The urology services offered by the Iris Network public hospitals, are very extensive. Whether patients are children or adults, we are able to offer medical treatment and also surgical treatment for all conditions, associated with the male and female urinary tract and the male reproductive system. The Iris Network is a pioneer in this field and stands at the forefront of current scientific research.
At the Brugmann University Hospital, from the late 1960s, the department led by Professor Grégoir – whose reputation went well beyond the borders of Belgium – was instrumental in the development of urological surgery (prostatectomy and antireflux procedures, for example) and initiated numerous scientific studies. The CHU Brugmann, in addition to established examinations and treatments (transrectal ultrasound, cystoscopy, etc.), also offers the very latest techniques. It is currently conducting research into brachytherapy (internal radiotherapy). This form of locoregional therapy involves the implantation of minute radioactive beads in the prostate – a treatment that proves effective for some men with localised prostate cancer and does not cause any significant secondary effects.
In the field of urology, prostate cancer benefits from the presence of a major care and research centre. Prostate cancer is the leading cancer in men over the age of 50 and the second leading cause of death from cancer; moreover, its incidence is increasing by 8% each year. Radical prostatectomy is the reference treatment for localised prostate cancer. This surgical procedure has seen outstanding advances in recent years with the development of mini-invasive laparoscopy surgery, most recently robotic-assisted.
With the acquisition in 2010 by the Bordet Institute of the Da Vinci SI surgical robot, with the support of the Friends of the Bordet Institute, the Iris Network now boasts the very latest in surgical technology. This telemanipulation robot used in coeliscopic surgery comprises a control and imaging console, from which the surgeon operates, a 3-dimensional vision system that offers enlargement as required and an electromechanical carriage assembly, with three or four articulated arms, connected to the patient via trocars (surgical instruments used to puncture the body cavity). The surgical instruments used, like tiny intra-abdominal hands, allow for much greater fluidity than in conventional laparoscopy. For radical prostatectomy, the Da Vinci SI robot is able to offer surgery that preserves the genital organs, continence and erection and which meets the criteria of a curative treatment for cancer by complete elimination of the tumour. Its effectiveness is reflected in the figures: in one year, more than 200 patients benefited from this surgery at the Jules Bordet Institute, which represents around a 20% increase in activity.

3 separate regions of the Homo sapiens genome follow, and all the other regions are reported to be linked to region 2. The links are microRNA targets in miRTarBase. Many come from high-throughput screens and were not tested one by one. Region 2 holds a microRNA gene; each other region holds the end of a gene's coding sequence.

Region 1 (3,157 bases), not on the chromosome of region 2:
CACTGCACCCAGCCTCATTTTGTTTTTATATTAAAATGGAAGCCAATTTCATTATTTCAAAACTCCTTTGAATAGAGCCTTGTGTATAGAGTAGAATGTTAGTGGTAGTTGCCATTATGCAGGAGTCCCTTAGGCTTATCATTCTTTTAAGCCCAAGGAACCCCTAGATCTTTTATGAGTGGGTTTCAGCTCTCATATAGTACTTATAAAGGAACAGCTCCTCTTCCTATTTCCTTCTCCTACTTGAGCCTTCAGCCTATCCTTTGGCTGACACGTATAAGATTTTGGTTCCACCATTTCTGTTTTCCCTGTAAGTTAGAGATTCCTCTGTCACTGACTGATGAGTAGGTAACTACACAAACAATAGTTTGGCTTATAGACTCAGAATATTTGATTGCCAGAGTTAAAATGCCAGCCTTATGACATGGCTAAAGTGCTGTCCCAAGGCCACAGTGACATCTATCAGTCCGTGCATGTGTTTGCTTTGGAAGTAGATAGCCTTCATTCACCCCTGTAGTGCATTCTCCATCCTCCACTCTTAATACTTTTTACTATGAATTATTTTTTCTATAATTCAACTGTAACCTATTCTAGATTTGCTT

The other institutions that are part of the integrated Iris Network, now have access to this high technology, and for research purposes also. Robot-assisted surgical equipment has now become accessible to national health system patients.
The Iris Sud hospitals at Etterbeek-Ixelles benefit from the latest generation lithotripter, enabling the Network to treat urinary lithiasis - a common and painful condition - at a specialist site on an out-patient basis. This condition can have serious consequences if the ureter becomes obstructed. The pulverisation of calculi by extracorporeal shock waves (ultrasound), known as lithotripsy, enables the stone fragments to be eliminated naturally; this technique has become the standard, replacing once aggressive surgery that is no longer required. The Etterbeek-Ixelles site now welcomes patients who are transferred from other Network hospitals.
Caring for children
The Iris paediatric urology reference centre is based at the Queen Fabiola Children’s Hospital (QFCUH).
It deals mainly with deformities of the kidneys, of the urinary tract and genital organs. These deformities are usually detected by antenatal ultrasound or as a result of urinary infections or abdominal illnesses. The QFCUH also treats urological infections, lithiasis (kidney stones) and urinary tract cancer.
Urologists at the QFCUH have acquired particular expertise in mini-invasive treatment (laparoscopy, retroperitoneoscopy) of the urinary tract. The majority of the procedures offered use these innovative techniques.